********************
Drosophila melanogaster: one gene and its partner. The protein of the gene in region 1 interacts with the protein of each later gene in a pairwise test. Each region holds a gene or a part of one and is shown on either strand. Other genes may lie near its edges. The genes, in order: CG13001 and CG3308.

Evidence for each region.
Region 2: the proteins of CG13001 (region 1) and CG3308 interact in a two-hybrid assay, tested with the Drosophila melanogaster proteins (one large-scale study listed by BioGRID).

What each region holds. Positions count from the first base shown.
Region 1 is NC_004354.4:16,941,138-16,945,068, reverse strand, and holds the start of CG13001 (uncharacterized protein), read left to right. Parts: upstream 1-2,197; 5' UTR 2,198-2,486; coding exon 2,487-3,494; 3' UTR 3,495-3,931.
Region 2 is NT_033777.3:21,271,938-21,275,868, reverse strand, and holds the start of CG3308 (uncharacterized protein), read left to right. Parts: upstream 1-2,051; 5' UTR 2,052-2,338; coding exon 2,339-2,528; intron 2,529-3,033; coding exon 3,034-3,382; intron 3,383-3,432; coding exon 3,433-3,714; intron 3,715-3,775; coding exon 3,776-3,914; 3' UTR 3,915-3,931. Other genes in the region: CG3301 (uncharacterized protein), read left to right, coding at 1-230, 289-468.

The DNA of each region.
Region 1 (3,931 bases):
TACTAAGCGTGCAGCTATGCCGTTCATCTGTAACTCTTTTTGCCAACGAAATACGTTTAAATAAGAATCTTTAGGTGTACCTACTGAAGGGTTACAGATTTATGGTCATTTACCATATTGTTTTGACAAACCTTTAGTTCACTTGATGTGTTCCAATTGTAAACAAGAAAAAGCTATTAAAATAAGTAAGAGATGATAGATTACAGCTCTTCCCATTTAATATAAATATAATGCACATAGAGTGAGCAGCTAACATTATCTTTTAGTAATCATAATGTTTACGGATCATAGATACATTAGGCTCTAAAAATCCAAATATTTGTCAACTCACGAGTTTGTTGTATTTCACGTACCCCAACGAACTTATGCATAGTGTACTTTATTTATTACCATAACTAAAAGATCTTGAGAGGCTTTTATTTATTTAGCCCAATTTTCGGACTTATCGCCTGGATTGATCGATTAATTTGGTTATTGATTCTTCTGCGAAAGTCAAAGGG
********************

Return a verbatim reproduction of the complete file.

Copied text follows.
Drosophila melanogaster: one gene and its partner. The protein of the gene in region 1 interacts with the protein of each later gene in a pairwise test. Each region holds a gene or a part of one and is shown on either strand. Other genes may lie near its edges. The genes, in order: CG13001 and CG3308.

Evidence for each region.
Region 2: the proteins of CG13001 (region 1) and CG3308 interact in a two-hybrid assay, tested with the Drosophila melanogaster proteins (one large-scale study listed by BioGRID).

What each region holds. Positions count from the first base shown.
Region 1 is NC_004354.4:16,941,138-16,945,068, reverse strand, and holds the start of CG13001 (uncharacterized protein), read left to right. Parts: upstream 1-2,197; 5' UTR 2,198-2,486; coding exon 2,487-3,494; 3' UTR 3,495-3,931.
Region 2 is NT_033777.3:21,271,938-21,275,868, reverse strand, and holds the start of CG3308 (uncharacterized protein), read left to right. Parts: upstream 1-2,051; 5' UTR 2,052-2,338; coding exon 2,339-2,528; intron 2,529-3,033; coding exon 3,034-3,382; intron 3,383-3,432; coding exon 3,433-3,714; intron 3,715-3,775; coding exon 3,776-3,914; 3' UTR 3,915-3,931. Other genes in the region: CG3301 (uncharacterized protein), read left to right, coding at 1-230, 289-468.

The DNA of each region.
Region 1 (3,931 bases):
TACTAAGCGTGCAGCTATGCCGTTCATCTGTAACTCTTTTTGCCAACGAAATACGTTTAAATAAGAATCTTTAGGTGTACCTACTGAAGGGTTACAGATTTATGGTCATTTACCATATTGTTTTGACAAACCTTTAGTTCACTTGATGTGTTCCAATTGTAAACAAGAAAAAGCTATTAAAATAAGTAAGAGATGATAGATTACAGCTCTTCCCATTTAATATAAATATAATGCACATAGAGTGAGCAGCTAACATTATCTTTTAGTAATCATAATGTTTACGGATCATAGATACATTAGGCTCTAAAAATCCAAATATTTGTCAACTCACGAGTTTGTTGTATTTCACGTACCCCAACGAACTTATGCATAGTGTACTTTATTTATTACCATAACTAAAAGATCTTGAGAGGCTTTTATTTATTTAGCCCAATTTTCGGACTTATCGCCTGGATTGATCGATTAATTTGGTTATTGATTCTTCTGCGAAAGTCAAAGGG